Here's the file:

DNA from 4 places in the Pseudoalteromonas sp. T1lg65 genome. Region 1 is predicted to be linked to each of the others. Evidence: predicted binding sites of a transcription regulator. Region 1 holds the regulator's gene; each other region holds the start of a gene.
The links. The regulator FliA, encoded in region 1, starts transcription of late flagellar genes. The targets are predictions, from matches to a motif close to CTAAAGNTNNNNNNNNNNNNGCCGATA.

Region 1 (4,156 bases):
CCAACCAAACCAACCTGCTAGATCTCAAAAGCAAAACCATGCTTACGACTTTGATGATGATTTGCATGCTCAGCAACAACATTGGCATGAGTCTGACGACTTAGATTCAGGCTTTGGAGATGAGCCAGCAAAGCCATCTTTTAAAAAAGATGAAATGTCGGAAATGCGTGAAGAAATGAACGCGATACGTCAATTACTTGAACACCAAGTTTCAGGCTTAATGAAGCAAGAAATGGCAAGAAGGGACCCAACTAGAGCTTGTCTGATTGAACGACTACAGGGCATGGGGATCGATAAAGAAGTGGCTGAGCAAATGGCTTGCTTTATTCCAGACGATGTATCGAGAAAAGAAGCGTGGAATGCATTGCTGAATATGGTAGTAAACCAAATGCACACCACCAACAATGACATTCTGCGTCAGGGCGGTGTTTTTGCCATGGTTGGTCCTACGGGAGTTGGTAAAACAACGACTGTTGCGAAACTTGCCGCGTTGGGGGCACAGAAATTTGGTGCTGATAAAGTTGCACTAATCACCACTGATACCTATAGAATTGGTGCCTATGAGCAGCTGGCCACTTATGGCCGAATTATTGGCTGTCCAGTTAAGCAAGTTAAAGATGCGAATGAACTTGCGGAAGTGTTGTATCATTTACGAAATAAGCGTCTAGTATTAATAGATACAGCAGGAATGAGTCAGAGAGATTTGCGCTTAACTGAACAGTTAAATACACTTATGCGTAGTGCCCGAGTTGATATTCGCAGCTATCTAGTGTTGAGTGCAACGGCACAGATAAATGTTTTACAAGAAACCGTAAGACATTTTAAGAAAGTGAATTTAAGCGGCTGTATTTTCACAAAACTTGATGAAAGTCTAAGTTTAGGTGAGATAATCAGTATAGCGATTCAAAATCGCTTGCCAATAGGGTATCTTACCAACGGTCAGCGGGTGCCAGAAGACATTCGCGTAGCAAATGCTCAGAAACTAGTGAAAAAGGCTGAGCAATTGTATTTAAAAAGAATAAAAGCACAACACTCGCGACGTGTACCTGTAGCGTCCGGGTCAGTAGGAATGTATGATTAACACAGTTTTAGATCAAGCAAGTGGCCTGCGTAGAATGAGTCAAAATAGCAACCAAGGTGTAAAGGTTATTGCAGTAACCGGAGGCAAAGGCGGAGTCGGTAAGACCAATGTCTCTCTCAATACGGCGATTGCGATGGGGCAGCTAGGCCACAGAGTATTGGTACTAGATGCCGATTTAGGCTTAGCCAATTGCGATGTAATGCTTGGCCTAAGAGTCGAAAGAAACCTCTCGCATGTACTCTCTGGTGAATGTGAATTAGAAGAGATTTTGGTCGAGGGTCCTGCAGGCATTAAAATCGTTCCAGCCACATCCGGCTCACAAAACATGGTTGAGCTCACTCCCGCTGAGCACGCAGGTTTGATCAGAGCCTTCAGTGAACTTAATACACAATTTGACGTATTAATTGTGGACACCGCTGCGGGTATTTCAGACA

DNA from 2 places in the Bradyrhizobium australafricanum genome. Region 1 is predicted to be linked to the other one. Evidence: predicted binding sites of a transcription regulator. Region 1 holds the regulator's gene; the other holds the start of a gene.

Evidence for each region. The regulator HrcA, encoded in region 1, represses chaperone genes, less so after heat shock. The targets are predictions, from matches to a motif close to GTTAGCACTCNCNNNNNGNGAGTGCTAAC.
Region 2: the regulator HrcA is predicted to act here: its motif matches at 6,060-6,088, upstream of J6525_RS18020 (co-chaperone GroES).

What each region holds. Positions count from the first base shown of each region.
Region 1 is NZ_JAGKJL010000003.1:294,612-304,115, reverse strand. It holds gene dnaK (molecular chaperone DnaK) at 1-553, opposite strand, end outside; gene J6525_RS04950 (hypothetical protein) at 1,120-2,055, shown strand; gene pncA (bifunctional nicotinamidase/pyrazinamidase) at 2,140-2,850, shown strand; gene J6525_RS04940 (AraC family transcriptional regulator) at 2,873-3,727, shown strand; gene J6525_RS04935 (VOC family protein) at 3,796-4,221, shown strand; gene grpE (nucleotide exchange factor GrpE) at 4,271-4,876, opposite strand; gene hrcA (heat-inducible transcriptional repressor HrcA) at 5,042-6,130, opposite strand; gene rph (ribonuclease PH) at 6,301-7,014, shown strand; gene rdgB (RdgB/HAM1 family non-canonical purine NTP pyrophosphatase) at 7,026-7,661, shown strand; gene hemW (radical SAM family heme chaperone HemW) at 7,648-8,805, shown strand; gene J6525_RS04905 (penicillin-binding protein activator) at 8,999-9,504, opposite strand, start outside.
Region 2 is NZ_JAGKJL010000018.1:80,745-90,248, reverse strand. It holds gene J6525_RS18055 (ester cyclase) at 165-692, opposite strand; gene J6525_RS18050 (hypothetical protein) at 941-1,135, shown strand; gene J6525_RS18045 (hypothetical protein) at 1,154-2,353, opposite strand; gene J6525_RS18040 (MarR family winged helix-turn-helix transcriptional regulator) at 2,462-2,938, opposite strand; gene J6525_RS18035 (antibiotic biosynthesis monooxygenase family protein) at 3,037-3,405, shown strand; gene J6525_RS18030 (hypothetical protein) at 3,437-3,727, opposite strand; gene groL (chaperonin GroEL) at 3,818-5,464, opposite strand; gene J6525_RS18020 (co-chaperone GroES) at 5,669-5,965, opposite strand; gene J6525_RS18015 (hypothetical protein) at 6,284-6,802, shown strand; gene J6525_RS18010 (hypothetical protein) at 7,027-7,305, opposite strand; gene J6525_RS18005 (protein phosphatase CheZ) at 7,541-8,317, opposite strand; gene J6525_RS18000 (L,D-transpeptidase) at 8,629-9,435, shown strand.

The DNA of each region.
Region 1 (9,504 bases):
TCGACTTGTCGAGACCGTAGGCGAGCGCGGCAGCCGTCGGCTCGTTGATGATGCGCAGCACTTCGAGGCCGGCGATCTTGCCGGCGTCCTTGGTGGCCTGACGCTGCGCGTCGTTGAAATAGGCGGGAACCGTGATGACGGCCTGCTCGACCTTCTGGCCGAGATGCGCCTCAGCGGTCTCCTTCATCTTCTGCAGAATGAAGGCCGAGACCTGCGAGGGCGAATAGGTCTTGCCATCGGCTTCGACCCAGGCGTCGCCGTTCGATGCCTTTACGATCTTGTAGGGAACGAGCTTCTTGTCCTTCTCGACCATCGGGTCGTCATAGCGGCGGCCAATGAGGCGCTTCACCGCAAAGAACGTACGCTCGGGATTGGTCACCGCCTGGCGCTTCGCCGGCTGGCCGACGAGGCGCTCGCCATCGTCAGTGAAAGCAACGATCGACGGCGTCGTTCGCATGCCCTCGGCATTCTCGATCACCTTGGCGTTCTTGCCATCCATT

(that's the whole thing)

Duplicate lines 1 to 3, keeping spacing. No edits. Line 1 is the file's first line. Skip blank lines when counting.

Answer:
DNA from 4 places in the Pseudoalteromonas sp. T1lg65 genome. Region 1 is predicted to be linked to each of the others. Evidence: predicted binding sites of a transcription regulator. Region 1 holds the regulator's gene; each other region holds the start of a gene.
The links. The regulator FliA, encoded in region 1, starts transcription of late flagellar genes. The targets are predictions, from matches to a motif close to CTAAAGNTNNNNNNNNNNNNGCCGATA.

Region 1 (4,156 bases):